Despite the push over the past few decades by estate planning attorneys, CPAs, and financial advisors to urge all individuals with any assets to prepare an estate plan, there is a large number of people who pass away having done no planning. This is unfortunate because by choosing not to plan these individuals are choosing to subject their estates and their family to the probate process. In California, this process is governed by Division 7 of the California Probate Code, §7000-12591.
What is probate?
In its simplest form, probate is the judicial-supervised administration of a deceased person’s estate by an executor or administrator, who are both commonly referred to as the Personal Representative of the Estate. The Personal Representative steps into the shoes of the decedent and has full authority to handle the descendant’s assets in the same way the decedent could have if he/she were still alive. The Court serves as a check on the Personal Representative’s power and acts to protect the interests of the heirs, beneficiaries, and even the creditors. In a probate, the decedent’s will is validated, beneficiaries and heirs are determined, creditors are paid, and the decedent’s property is distributed to the proper individuals.
When is a probate needed?
Generally, a probate is required when an individual dies holding property in their individual name. However, there are some exceptions where the property passes to the designated individuals without the need for the probate process. For example, the following property is not subject to probate administration:
- Property held in joint tenancy;
- Property held in a Trust;
- Proceeds of Life Insurance with designated beneficiaries other than the decedent’s estate;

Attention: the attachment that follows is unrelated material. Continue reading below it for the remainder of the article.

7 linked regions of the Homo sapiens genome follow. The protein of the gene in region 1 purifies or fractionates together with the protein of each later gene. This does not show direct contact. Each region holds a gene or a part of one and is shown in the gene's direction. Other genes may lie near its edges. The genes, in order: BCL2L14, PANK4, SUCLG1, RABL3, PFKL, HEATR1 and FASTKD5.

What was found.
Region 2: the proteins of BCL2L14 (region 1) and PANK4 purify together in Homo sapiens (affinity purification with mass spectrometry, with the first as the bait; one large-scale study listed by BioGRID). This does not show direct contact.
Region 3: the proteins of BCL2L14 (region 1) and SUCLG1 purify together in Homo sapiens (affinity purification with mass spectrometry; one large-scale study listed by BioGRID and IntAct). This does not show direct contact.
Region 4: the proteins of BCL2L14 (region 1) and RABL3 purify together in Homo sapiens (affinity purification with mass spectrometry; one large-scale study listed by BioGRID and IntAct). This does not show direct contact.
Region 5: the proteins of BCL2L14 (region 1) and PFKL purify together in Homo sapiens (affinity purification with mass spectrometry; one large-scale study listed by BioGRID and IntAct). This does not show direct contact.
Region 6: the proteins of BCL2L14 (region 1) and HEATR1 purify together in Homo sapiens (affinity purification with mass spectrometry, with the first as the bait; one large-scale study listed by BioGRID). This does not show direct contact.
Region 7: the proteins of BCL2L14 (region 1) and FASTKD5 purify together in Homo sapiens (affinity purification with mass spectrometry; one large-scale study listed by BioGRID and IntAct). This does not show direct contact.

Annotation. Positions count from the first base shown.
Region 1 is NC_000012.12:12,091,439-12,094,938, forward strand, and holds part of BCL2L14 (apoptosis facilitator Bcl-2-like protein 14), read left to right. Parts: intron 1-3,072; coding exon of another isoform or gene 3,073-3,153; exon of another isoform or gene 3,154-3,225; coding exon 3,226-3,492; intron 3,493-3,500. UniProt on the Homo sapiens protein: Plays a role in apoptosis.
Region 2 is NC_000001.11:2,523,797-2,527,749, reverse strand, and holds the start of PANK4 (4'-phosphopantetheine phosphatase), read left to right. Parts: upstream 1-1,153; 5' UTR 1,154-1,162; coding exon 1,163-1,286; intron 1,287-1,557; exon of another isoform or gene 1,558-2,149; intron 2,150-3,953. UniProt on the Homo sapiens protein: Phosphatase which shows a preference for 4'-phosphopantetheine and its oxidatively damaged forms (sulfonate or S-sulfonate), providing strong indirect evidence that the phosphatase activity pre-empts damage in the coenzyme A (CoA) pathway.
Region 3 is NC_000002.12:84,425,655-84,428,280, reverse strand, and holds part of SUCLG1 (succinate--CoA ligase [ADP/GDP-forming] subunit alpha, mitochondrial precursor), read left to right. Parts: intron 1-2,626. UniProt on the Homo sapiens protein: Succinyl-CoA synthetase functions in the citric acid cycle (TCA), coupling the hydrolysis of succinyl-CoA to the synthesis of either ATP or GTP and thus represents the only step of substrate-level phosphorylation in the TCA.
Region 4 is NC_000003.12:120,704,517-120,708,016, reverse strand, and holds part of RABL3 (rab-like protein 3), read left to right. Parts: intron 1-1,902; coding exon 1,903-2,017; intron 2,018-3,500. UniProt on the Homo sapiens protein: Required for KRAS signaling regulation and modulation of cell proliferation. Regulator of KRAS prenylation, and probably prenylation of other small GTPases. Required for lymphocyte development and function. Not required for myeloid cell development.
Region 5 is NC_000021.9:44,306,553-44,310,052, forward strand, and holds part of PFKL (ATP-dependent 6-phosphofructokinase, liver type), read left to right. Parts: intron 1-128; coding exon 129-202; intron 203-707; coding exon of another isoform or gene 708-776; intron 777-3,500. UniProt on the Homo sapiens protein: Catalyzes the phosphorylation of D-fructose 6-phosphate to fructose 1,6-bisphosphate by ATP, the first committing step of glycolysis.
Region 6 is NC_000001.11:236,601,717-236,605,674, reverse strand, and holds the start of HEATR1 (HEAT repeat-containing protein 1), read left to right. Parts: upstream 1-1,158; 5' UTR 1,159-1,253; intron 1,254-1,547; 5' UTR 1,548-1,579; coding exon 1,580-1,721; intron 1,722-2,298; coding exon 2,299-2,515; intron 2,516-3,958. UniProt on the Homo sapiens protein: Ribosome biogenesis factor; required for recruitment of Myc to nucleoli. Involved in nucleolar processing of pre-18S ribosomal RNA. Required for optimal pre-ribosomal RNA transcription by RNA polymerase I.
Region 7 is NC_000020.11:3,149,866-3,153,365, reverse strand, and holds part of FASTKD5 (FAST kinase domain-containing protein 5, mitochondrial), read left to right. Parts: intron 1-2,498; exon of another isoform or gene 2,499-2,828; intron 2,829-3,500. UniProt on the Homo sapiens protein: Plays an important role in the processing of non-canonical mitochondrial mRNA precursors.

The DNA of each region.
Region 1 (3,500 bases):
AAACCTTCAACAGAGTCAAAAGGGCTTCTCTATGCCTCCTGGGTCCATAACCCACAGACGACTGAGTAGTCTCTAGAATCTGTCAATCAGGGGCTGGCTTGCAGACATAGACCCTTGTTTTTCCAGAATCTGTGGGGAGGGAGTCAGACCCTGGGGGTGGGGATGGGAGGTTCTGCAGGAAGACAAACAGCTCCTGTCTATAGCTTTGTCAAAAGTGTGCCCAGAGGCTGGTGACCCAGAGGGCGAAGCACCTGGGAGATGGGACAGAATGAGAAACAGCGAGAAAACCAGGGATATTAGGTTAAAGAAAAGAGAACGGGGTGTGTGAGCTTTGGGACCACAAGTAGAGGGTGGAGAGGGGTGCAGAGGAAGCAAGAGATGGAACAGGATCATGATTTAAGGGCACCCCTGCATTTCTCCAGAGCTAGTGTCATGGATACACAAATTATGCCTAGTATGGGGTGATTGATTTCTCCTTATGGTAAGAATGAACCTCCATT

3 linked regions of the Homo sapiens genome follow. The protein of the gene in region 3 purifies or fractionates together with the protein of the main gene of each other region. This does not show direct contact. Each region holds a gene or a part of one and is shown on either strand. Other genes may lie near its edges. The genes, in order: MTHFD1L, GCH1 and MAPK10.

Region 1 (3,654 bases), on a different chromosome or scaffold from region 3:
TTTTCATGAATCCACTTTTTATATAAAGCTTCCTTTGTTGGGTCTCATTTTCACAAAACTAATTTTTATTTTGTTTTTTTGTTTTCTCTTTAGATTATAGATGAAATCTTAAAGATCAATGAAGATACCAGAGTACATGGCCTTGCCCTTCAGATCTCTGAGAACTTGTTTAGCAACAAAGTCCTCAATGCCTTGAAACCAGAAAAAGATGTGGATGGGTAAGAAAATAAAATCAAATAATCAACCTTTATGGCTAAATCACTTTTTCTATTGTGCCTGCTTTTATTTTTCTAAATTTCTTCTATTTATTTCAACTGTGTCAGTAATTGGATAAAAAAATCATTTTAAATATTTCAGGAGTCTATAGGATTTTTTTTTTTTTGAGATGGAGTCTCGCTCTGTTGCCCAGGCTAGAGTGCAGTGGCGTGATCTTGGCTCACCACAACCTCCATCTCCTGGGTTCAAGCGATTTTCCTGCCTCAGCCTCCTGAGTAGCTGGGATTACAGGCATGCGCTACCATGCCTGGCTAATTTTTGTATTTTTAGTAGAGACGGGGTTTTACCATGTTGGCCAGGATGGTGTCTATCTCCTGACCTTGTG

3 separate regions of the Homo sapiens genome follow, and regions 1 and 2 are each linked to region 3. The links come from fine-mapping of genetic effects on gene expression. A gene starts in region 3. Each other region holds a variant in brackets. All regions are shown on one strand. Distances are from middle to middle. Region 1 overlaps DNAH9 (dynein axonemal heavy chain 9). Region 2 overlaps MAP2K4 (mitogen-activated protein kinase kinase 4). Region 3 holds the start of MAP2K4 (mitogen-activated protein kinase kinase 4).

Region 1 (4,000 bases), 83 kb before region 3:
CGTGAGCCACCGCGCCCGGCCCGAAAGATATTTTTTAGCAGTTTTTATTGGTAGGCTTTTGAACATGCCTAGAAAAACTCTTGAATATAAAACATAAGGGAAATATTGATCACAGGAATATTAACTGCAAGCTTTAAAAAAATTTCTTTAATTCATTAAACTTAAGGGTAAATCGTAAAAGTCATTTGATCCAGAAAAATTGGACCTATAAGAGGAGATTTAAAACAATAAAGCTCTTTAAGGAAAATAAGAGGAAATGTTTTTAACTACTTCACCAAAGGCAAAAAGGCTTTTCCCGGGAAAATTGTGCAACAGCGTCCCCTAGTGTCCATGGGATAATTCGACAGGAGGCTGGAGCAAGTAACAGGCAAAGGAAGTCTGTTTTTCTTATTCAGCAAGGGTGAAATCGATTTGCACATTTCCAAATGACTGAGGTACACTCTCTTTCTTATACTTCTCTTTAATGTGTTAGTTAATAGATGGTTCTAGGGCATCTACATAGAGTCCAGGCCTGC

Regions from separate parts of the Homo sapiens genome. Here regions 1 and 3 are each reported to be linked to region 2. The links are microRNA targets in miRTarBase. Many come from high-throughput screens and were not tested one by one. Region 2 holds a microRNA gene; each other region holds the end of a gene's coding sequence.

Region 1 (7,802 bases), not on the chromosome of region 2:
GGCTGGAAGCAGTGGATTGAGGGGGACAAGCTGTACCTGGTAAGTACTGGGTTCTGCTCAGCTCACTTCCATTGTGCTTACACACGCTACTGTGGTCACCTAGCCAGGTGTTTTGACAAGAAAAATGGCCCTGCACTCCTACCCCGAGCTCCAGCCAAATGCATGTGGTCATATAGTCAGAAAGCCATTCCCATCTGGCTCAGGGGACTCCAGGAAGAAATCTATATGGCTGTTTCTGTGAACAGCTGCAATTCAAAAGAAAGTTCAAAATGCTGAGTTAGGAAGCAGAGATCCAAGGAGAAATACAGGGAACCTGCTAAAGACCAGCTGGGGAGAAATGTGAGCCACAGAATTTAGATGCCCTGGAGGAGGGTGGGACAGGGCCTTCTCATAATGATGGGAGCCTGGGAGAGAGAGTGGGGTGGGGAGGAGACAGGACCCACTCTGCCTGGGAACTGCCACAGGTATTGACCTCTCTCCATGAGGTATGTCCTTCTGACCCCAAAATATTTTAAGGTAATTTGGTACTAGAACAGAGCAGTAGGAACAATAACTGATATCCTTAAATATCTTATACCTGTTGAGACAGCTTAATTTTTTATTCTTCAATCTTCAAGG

- Pension Plan distributions; and
- Bank Accounts with a pay-on-death designation other than the decedent’s estate.
In addition, there are some items of property that can be transferred without going through the full probate process because the value of the property is less than the statutory limit. Summary procedures are available for:
- Personal Property where the total value of the decedent’s estate in California is less than $150,000 (Probate Code §13100); and
- Real Property, where the value is less than $50,000 (Probate Code §13200).
These two summary procedures are much faster and less expensive than full probate administration. However, because of the extremely low-value thresholds, these procedures cannot be relied upon to pass most California estates. Also, one downside is that the beneficiary takes the property subject to claims of the decedent’s creditors.
The probate process?
A probate is opened by the filing of a Petition for Probate. From this initial filing date, it will generally take approximately one year to get to the point of final distribution of the assets. This timeline can be extended significantly by disagreements between the heirs and unexpected issues in the administration such as tax problems.
Cost of probate
Probate can be very expensive for the Estate because attorney fees and Personal Representative fees are calculated based on a statutorily prescribed percentage of the gross value of the estate. The rates are:
- 4% of the first $100,000 of the gross value of the probate estate.
- 3% of the next $100,000.
- 2% of the next $800,000.
- 1% of the next $9 million.
- .5% of the next $15 million
Based on this an estate with a gross value of $500,000 would be paying $13,000 in attorney fees and $13,000 to the Personal Representative for their respective services to the estate.
Once all of the creditors have been paid, tax returns have been filed, and assets have been collected, the Final Account and Petition for Final Distribution can be prepared. This final petition is a detailed report of every action that the Personal Representative took during the administration and an accounting of every dollar of assets that was administered. The Personal Representative has an obligation to keep accurate records of the administration of the estate and failure to do so could result in a surcharge to the Personal Representative, which will be owed personally.
The best way to avoid subjecting your family to the cost and complications of probate is to prepare an estate plan that includes the creation of a revocable trust. The creation of a trust to hold your assets allows you and your family to take advantage of one of the exemptions to the probate process. It is always difficult to deal with the issues of death, but a small investment of time and preparation in advance has a huge benefit for your family down the road.